Meet our Get to Know Nurse Elizabeth Voyles, Nurse Coordinator of Palliative Care at Children’s Hospital of Michigan. I ask Elizabeth about her career in pediatric nursing and also shared questions from current nursing students, as part of our first “Ask A Nurse” portion of the podcast.
MP3 Audio Podcast
Jamie Davis: Beth, welcome to Nursing Notes Live. It’s great to have you here with us today and I always ask the nurses that come on the show to share with us a little bit about why you wanted to become a nurse, why is it that you decided nursing was the career for you and maybe give us a little bit of insight into how your education progressed and your career progressed to bring you to where you are today.
Elizabeth Boyles: Well, I always enjoyed sciences when I was growing up and when you look at being a nurse. When I was growing up it was one of the professions that women could do and get into very easily and I really just thought it would be a good fit for me. I went to nursing school and it really was a good fit. I enjoyed it from the time I started. When I did my pediatric rotation, I fell in love with the kids. At the time, we did a team leading rotation that we had to do, which is sort of like your senior delving into experience. And so I chose to do mine at Children’s Hospital and I worked on an orthopedic-surgical floor for the kids and I loved it. That’s where I started my nursing career. Actually, interviewed and was hired on that floor and I’ve worked in pediatrics all of my career except for about two years when I was out of the area. But even at that time I did some home nursing care and then I ended up doing, working in the health department doing screening for children. So it’s still came back around to the backdoor to kids one way or another. People often ask me why I work with kids and I say that I just love them and I can’t imagine working with adults. So it’s been enjoyable in that sense.
Jamie: Yes, it’s interesting. A lot of people talk about – I hear nursing students say, “Oh, I want to work with kids” and it’s one of those fields that you either fall in love with it or you find out very quickly that it’s not for you. Do you agree with that?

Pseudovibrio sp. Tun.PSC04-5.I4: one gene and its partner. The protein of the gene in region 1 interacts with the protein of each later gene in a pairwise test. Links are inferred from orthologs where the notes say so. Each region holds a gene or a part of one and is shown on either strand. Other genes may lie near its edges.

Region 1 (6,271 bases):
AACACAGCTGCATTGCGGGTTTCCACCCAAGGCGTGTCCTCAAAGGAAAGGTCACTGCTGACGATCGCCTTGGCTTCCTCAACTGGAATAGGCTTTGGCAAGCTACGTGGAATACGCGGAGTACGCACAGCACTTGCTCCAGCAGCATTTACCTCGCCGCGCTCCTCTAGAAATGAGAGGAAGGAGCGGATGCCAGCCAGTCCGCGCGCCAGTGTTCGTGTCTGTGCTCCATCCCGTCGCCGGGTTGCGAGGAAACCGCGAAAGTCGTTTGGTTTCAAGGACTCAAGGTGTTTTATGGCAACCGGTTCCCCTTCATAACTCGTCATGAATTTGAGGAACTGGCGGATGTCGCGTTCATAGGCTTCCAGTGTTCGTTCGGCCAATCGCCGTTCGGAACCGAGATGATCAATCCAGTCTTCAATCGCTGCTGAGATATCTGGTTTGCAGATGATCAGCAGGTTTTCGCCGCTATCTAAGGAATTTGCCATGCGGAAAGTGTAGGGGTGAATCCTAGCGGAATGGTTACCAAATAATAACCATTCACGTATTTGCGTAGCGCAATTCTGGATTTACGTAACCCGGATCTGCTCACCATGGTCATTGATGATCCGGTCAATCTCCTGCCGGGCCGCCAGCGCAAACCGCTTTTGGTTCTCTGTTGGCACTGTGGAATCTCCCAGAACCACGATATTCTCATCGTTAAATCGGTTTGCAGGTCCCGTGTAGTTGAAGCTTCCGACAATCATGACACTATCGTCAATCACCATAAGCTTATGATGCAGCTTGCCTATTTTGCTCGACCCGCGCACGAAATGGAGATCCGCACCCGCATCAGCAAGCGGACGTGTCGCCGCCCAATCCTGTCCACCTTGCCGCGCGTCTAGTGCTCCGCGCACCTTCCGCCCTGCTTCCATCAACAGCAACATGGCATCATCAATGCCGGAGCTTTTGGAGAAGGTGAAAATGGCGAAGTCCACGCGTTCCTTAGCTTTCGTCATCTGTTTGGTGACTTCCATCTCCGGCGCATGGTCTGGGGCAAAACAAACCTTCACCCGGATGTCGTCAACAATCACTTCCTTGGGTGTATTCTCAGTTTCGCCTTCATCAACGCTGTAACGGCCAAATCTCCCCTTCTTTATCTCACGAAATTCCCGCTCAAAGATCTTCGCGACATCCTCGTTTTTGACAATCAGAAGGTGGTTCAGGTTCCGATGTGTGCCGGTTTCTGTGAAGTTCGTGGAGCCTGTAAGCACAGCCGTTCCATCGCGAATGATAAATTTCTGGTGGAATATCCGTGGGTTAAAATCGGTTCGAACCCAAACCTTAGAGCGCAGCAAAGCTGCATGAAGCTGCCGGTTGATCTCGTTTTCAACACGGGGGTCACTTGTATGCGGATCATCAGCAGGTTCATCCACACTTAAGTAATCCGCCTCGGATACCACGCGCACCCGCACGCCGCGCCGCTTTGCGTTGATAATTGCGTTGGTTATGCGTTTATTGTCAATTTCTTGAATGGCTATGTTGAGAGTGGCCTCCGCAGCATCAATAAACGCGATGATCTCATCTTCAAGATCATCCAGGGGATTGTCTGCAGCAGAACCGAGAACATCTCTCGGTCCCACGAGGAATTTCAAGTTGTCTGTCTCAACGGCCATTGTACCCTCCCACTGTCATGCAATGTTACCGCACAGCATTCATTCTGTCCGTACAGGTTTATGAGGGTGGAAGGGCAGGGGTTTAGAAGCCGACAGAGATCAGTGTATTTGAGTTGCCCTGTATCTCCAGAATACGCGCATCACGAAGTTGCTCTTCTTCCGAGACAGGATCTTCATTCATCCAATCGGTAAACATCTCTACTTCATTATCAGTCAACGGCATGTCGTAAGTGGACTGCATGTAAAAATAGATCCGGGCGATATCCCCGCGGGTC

Elizabeth: I think very much so and I think a lot of people start out in pediatrics too when they first graduate and they’re young and then when they start having family and they have kids of their own they find it even more challenging because you identify a lot with those children and your own children and you can see your own children going through this and I think the most difficult things for me in taking care of kids was when I would take care of someone who was the same age as my own child or whatever. And I remember one time taking care of this five-month old little girl who came into the hospital who they thought was previously healthy and she ended up having a cardiac arrest and a major cardiac problem and she died and I took care of her that night. And I had a five-month old daughter at home and I went home in the morning and she was in her chair and I grabbed her out of her chair and I hugged her and my husband was like, “What’s going on?” I said, “I just need to hug her. Leave me alone.” So it’s just those kinds of things and I think you need to work through those differences and realize that it’s challenging but it also makes us human and it makes us more caring when we’re actually caring for the patient and the family in some ways when you can identify with them.
Jamie: I see that you’re a palliative care nurse coordinator, can you explain a little bit about how your role in palliative care works with kids in Children’s Hospital?